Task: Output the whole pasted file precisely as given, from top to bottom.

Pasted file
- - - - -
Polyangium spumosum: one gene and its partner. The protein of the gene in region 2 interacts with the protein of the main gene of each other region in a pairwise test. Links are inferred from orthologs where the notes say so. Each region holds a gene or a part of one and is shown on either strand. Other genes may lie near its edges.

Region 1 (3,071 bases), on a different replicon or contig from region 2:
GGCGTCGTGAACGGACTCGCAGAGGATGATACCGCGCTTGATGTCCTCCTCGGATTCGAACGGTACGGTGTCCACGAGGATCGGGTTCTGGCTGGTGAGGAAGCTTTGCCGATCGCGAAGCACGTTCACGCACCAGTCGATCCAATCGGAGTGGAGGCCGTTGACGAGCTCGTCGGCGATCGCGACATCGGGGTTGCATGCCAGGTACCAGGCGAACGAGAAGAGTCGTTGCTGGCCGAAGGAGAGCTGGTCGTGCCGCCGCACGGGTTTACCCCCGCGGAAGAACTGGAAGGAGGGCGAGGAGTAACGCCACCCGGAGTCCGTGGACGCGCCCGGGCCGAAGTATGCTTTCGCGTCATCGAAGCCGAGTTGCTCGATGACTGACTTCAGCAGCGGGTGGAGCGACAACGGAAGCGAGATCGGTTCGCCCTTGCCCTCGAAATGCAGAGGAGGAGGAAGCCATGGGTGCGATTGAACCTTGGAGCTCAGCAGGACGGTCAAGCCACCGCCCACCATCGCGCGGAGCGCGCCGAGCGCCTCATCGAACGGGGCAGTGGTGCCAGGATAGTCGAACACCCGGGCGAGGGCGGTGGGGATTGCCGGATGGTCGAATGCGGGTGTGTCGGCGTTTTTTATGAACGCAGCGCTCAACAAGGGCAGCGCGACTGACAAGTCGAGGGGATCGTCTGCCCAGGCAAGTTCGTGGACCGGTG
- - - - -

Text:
Polyangium spumosum: one gene and its partner. The protein of the gene in region 2 interacts with the protein of the main gene of each other region in a pairwise test. Links are inferred from orthologs where the notes say so. Each region holds a gene or a part of one and is shown on either strand. Other genes may lie near its edges.

Region 1 (3,071 bases), on a different replicon or contig from region 2:
GGCGTCGTGAACGGACTCGCAGAGGATGATACCGCGCTTGATGTCCTCCTCGGATTCGAACGGTACGGTGTCCACGAGGATCGGGTTCTGGCTGGTGAGGAAGCTTTGCCGATCGCGAAGCACGTTCACGCACCAGTCGATCCAATCGGAGTGGAGGCCGTTGACGAGCTCGTCGGCGATCGCGACATCGGGGTTGCATGCCAGGTACCAGGCGAACGAGAAGAGTCGTTGCTGGCCGAAGGAGAGCTGGTCGTGCCGCCGCACGGGTTTACCCCCGCGGAAGAACTGGAAGGAGGGCGAGGAGTAACGCCACCCGGAGTCCGTGGACGCGCCCGGGCCGAAGTATGCTTTCGCGTCATCGAAGCCGAGTTGCTCGATGACTGACTTCAGCAGCGGGTGGAGCGACAACGGAAGCGAGATCGGTTCGCCCTTGCCCTCGAAATGCAGAGGAGGAGGAAGCCATGGGTGCGATTGAACCTTGGAGCTCAGCAGGACGGTCAAGCCACCGCCCACCATCGCGCGGAGCGCGCCGAGCGCCTCATCGAACGGGGCAGTGGTGCCAGGATAGTCGAACACCCGGGCGAGGGCGGTGGGGATTGCCGGATGGTCGAATGCGGGTGTGTCGGCGTTTTTTATGAACGCAGCGCTCAACAAGGGCAGCGCGACTGACAAGTCGAGGGGATCGTCTGCCCAGGCAAGTTCGTGGACCGGTG